By now there was a real community feeling to the board, and it was a real pleasure to run it. Users included professional journalists, broadcasters, and some very knowledgeable amateurs.  Involvement with the Society for Popular Astronomy was growing too. Stuff was popping up all the time from users, and it felt very much like a joint effort.

It was at about this time that myself and Rob managed to pull off what I still feel was the BBS greatest achievement - the Digital Star Party.

The idea was simple in theory - we were not very impressed by the astronomical gatherings we had seen, and decided to have a go and see if we could do better. The key thing was to get the involvement of the University College Astronomy department. This would mean we could use their lecture theatre for talks, and also offer the option of a tour around their observatory in Mill Hill in the morning. Also I was begging and borrowing every PC I could lay my hands on, and loading it up with shareware and free astronomy programs for people to try. I was also to give a demo of  this new fangled Internet thing, (still no www!), showing people how you could get access to weather satellite images and this sort of thing.

But the big plan was to connect the big telescope at Mill Hill, with its new fangled CCD camera up to a modem, and link through to a PC in the lecture theatre, so we could take and display images on request from the audience.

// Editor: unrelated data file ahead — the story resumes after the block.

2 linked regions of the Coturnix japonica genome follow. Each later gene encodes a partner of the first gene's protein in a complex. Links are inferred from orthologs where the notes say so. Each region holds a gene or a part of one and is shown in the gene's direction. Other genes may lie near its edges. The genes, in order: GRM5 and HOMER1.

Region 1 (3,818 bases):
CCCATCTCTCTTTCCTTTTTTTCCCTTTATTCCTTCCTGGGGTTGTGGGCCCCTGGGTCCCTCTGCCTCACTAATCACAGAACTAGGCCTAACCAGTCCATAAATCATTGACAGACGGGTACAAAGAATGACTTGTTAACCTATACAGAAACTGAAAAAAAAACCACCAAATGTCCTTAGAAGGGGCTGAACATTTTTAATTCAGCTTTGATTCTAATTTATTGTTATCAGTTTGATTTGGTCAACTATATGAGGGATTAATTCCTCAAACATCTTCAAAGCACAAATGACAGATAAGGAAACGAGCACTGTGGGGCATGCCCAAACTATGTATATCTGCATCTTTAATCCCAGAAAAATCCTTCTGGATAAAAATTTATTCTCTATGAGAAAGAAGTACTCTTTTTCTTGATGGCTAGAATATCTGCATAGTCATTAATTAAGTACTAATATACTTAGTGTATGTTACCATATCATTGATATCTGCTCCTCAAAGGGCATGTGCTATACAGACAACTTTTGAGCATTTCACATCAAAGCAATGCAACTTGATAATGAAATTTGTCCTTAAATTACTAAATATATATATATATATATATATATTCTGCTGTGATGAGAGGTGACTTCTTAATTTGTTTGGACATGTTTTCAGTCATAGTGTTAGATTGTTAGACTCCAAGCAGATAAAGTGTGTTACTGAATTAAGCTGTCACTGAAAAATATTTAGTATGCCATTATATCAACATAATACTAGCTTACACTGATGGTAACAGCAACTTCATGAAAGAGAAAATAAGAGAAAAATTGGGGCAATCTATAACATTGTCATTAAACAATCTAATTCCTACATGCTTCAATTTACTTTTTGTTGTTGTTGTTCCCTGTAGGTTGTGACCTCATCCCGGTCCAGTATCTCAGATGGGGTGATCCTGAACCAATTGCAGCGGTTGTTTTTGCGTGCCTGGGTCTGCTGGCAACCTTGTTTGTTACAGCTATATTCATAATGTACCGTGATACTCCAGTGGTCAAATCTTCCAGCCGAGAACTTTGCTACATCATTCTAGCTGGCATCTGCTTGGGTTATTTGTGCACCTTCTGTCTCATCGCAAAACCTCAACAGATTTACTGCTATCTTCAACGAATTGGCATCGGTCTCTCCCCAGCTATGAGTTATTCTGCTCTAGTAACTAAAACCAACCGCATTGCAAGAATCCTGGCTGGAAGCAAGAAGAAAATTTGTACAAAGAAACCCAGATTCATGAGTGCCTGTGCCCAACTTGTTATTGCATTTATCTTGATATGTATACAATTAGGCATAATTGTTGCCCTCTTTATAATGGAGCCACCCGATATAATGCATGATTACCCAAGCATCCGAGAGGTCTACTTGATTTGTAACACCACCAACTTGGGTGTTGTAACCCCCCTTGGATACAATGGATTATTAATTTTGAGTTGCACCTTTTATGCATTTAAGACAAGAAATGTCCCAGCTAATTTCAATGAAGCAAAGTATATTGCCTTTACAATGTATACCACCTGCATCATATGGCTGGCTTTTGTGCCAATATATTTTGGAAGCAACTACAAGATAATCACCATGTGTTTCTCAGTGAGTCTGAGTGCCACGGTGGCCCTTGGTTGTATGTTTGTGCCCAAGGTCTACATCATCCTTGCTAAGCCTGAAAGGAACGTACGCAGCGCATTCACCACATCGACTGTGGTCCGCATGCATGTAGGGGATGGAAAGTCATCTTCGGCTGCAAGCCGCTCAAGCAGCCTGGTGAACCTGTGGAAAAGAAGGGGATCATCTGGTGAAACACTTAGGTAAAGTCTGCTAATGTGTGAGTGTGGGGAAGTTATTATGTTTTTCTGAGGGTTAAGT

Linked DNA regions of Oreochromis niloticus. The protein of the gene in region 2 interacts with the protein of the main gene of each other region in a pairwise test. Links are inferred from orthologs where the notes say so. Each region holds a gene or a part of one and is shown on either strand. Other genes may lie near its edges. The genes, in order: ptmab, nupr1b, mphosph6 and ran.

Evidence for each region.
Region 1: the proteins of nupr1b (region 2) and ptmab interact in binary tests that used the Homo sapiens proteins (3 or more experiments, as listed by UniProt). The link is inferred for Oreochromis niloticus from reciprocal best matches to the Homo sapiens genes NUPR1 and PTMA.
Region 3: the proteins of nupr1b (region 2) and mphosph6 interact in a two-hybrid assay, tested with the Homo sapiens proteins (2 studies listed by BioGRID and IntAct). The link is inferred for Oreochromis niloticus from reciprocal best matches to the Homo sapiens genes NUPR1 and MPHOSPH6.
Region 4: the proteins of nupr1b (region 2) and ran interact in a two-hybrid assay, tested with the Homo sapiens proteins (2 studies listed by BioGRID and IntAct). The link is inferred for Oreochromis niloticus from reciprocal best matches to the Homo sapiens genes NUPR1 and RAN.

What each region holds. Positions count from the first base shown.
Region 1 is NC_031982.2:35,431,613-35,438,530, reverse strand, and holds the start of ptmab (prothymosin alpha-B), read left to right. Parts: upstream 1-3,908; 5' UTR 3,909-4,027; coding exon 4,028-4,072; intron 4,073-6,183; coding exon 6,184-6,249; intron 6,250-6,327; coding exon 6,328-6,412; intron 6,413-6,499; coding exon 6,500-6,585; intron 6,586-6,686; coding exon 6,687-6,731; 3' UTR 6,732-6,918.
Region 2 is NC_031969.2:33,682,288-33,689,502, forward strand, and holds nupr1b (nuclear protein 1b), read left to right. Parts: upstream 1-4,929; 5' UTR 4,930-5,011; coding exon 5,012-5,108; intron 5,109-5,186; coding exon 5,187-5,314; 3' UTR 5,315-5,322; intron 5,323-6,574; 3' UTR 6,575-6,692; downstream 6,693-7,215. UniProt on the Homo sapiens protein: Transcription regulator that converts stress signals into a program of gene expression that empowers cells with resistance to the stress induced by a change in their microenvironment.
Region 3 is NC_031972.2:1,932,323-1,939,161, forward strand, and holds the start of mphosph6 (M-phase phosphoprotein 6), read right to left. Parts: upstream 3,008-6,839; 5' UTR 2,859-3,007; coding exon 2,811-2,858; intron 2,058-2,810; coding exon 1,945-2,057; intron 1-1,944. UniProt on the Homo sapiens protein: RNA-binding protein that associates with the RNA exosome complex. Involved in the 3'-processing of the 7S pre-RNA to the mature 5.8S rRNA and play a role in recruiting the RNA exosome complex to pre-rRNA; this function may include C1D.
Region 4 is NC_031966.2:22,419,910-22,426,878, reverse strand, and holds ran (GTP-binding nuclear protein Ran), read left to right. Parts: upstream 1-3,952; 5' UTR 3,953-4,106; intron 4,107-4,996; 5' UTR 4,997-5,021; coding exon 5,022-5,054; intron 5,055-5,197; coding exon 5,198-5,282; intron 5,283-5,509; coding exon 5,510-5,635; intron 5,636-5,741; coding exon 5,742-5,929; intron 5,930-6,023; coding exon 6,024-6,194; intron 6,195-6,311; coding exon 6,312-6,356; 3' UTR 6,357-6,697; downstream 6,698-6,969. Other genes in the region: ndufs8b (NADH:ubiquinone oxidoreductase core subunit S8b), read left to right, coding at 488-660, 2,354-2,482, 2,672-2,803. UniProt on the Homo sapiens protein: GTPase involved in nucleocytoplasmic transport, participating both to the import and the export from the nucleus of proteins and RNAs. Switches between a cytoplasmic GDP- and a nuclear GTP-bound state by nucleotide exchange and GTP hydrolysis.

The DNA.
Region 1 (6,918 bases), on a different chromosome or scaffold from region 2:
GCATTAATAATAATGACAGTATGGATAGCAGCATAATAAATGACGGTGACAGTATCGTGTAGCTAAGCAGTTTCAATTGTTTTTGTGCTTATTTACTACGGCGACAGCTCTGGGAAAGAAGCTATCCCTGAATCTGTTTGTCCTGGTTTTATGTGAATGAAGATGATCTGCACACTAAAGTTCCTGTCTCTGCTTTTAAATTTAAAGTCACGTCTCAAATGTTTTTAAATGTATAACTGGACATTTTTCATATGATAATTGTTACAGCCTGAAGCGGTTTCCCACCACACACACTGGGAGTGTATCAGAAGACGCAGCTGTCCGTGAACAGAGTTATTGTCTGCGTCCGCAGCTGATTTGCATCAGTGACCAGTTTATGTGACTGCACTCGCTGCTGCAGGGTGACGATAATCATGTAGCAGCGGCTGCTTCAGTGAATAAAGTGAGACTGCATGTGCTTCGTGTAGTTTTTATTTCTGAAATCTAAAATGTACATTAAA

After talking to Dr Guest and Prof McNally, we persuaded them that we could do it. Rob had by far the nastiest part - sorting out all the admin side, and bureaucracy. It was an insane rush - I don't think we would have done it if we knew what we were letting ourselves  in for when we started.

Thanks were also due to Motorola, for providing two industrial strength modems to run the link over.

But on the day, though it was completely frantic for me and Rob, everything worked smoothly, though bad weather prevented us from actually doing the telescope link. We got a very good write up in Astronomy Now magazine, and Prof McNally was kind enough to write us a long letter congratulating us on a job well done.

This was also the first occasion I tried selling disks with astronomy shareware on, to help finance things. As it happened, this was essential to the whole Digital Star Party. And a couple of weeks later we sold many of the ones left over while exhibiting at Astronomy Now's Astrofest show in Kensington.

By now there seemed to be Starbase's springing up all over the place. Starbase 2 had popped up fairly rapidly on the South Coast, and then we discovered a totally independent Starbase 3 astronomy BBS running from Fresno California. I can;t remember why John started at 3, but it sure was convenient! Pete Williamson then went for the longest running (other) Starbase, launching Starbase 4 in Shropshire, with it's own distinctive mix of Astronomy and UFO information. Starbase 5 came along after that, another smaller Fidonet astro board, with it's own distinctive style.